He helped me understand on that day what it meant to have a repentant heart and that through faith in Him my life could be filled with happiness, joy and peace. I trusted Him because He loved me! I did however have a choice to make. I could accept His love and forgiveness or…continue on my way without acknowledging Him.

A short while later, I accepted Christ into my life while watching Christian television. An evangelist said, “God loves you.” He was pointing his finger at the television screen and it seemed he was saying it directly to me! His words actually penetrated my heart, my spirit. I understood at that moment how unloved I felt and how much I needed the salvation I had just accepted. Jesus Christ then became so real to me. He was my closest and dearest friend. He filled the empty spaces in my heart.

In a world where I felt so unaccepted, I found someone who loved me just the way I was. And what a blessing this was to me!!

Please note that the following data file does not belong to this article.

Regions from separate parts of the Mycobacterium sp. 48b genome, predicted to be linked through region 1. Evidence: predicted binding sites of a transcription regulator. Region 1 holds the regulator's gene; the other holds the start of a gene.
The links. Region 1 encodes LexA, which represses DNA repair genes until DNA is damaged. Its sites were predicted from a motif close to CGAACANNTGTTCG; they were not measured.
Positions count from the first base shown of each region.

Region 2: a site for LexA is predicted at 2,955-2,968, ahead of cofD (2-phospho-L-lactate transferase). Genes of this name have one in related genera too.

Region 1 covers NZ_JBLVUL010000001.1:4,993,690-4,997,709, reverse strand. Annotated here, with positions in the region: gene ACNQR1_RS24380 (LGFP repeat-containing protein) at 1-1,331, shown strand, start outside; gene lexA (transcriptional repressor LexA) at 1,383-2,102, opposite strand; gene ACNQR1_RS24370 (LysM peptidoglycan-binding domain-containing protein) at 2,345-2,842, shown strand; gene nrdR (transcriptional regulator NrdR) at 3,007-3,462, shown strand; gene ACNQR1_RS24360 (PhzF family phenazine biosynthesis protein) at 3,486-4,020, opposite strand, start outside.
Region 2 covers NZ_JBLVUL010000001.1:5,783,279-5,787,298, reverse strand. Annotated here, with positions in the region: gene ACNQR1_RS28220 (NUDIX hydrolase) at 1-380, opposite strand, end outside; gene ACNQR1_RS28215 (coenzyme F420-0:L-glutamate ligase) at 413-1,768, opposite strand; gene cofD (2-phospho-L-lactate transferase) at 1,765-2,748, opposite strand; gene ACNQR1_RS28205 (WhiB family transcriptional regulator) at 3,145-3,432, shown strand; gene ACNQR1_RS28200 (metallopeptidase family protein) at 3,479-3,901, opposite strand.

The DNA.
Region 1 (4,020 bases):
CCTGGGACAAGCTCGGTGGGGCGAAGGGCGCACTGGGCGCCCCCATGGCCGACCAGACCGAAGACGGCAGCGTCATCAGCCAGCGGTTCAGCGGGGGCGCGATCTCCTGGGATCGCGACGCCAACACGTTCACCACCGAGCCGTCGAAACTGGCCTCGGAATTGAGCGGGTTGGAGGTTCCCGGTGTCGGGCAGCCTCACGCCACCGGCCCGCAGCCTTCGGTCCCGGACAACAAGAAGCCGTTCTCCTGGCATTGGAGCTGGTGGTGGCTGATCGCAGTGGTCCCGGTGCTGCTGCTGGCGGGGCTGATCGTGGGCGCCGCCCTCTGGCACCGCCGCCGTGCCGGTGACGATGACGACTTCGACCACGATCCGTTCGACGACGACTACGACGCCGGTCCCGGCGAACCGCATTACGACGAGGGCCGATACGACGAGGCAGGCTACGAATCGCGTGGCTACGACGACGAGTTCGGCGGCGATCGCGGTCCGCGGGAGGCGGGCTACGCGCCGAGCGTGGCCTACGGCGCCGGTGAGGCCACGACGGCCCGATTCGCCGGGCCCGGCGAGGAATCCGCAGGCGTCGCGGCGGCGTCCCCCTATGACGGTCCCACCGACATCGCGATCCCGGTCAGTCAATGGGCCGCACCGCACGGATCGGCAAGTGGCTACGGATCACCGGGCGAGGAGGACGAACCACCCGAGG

No, life wasn’t instantly perfect…but I had someone to turn to, someone who would stick closer than a brother. Hope began to spring forth like a welcome springtime. Everything seemed fresh and new. At this point in my life I began a real pursuit of Him. My life would never be the same.

Now Jesus was not just a name or figurehead. He was a real, living person that somehow dwelled inside me. I began my new relationship with Him by getting up about fifteen minutes early every morning before work to talk to Him. The amazing thing that I just could not understand is that He talked back to me. No, not an audible voice…a kind of knowing deep inside me. I recognize that. That still, small, voice.

God was actually speaking to me every day. I depended on Him. I absorbed every teaching I could. The Lord told me that He was feeding me the milk of His word. And yet, there was more that He wanted me to have. I didn’t realize how much healing He had in store for me. Only He knew what I needed.